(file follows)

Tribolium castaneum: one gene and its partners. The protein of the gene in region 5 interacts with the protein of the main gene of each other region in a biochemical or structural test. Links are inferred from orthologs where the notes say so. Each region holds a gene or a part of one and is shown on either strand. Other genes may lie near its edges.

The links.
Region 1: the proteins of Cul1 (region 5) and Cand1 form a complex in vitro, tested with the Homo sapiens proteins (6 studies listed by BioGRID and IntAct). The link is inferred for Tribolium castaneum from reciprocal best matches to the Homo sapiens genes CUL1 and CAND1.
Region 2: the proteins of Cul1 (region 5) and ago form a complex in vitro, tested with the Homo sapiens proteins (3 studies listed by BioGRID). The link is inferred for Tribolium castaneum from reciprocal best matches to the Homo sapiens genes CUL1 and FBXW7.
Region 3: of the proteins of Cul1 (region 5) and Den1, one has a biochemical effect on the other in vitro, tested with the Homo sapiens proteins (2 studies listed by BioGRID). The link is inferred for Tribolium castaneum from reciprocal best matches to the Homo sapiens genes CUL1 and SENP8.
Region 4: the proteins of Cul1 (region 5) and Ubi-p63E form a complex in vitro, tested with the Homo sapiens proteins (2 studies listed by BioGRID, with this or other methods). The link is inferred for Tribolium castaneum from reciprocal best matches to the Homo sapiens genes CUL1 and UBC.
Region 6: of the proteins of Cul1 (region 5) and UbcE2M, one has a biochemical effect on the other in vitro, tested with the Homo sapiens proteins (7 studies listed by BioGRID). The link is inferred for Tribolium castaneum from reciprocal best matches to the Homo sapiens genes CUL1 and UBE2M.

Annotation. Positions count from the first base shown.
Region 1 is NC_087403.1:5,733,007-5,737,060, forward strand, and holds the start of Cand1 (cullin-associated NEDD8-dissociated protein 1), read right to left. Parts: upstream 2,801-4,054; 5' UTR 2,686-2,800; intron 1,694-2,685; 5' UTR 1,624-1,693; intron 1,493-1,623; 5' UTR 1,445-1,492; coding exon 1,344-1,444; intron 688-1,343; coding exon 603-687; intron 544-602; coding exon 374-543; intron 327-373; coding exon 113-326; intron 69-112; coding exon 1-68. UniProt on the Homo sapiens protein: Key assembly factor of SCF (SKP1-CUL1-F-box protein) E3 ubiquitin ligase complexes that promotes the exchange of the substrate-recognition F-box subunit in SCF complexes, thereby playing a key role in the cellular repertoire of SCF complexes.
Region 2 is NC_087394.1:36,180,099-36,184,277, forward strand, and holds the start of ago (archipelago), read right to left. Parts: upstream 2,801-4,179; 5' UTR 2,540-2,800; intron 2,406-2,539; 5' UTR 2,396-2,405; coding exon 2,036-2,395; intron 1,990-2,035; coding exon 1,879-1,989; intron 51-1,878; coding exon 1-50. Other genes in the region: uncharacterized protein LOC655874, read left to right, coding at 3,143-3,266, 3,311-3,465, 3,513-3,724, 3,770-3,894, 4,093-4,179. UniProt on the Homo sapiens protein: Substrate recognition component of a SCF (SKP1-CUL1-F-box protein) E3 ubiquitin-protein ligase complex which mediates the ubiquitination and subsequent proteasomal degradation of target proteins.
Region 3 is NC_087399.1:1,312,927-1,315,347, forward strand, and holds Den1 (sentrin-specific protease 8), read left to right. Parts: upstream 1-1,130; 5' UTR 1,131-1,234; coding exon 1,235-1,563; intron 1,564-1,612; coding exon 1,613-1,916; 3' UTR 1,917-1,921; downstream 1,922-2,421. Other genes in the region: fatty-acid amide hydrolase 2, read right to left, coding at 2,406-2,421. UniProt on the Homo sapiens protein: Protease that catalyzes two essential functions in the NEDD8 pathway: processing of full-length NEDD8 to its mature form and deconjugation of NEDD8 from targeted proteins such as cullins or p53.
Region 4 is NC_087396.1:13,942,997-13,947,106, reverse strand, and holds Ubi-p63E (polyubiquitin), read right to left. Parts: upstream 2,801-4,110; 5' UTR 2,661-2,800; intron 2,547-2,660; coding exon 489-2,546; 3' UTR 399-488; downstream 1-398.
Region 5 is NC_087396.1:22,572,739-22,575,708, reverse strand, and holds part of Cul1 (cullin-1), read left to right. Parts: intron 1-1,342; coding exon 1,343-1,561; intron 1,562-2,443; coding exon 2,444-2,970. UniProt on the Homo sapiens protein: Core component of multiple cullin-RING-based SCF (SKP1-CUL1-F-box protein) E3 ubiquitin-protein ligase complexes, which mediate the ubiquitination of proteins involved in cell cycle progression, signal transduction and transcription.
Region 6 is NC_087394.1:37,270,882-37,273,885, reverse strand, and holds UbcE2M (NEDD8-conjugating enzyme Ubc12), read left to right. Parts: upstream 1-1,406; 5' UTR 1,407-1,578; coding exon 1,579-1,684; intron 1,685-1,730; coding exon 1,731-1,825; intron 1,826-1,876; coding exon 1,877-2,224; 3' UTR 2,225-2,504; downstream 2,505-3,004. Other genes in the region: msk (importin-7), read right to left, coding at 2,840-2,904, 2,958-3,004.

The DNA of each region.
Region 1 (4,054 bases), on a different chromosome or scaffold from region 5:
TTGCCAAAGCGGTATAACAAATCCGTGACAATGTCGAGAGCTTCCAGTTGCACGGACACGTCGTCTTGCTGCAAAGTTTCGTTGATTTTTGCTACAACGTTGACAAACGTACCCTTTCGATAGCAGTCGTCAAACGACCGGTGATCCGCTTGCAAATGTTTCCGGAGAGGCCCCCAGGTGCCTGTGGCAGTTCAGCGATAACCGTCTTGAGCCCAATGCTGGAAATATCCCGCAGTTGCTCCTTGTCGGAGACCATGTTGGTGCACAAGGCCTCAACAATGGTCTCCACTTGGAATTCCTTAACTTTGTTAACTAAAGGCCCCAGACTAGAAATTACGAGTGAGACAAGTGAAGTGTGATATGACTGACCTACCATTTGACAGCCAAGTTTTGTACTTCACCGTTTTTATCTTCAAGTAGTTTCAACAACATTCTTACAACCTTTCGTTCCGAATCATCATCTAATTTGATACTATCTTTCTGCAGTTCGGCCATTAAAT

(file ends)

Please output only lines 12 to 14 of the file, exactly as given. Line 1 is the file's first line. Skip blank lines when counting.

Region 4 is NC_087396.1:13,942,997-13,947,106, reverse strand, and holds Ubi-p63E (polyubiquitin), read right to left. Parts: upstream 2,801-4,110; 5' UTR 2,661-2,800; intron 2,547-2,660; coding exon 489-2,546; 3' UTR 399-488; downstream 1-398.
Region 5 is NC_087396.1:22,572,739-22,575,708, reverse strand, and holds part of Cul1 (cullin-1), read left to right. Parts: intron 1-1,342; coding exon 1,343-1,561; intron 1,562-2,443; coding exon 2,444-2,970. UniProt on the Homo sapiens protein: Core component of multiple cullin-RING-based SCF (SKP1-CUL1-F-box protein) E3 ubiquitin-protein ligase complexes, which mediate the ubiquitination of proteins involved in cell cycle progression, signal transduction and transcription.
Region 6 is NC_087394.1:37,270,882-37,273,885, reverse strand, and holds UbcE2M (NEDD8-conjugating enzyme Ubc12), read left to right. Parts: upstream 1-1,406; 5' UTR 1,407-1,578; coding exon 1,579-1,684; intron 1,685-1,730; coding exon 1,731-1,825; intron 1,826-1,876; coding exon 1,877-2,224; 3' UTR 2,225-2,504; downstream 2,505-3,004. Other genes in the region: msk (importin-7), read right to left, coding at 2,840-2,904, 2,958-3,004.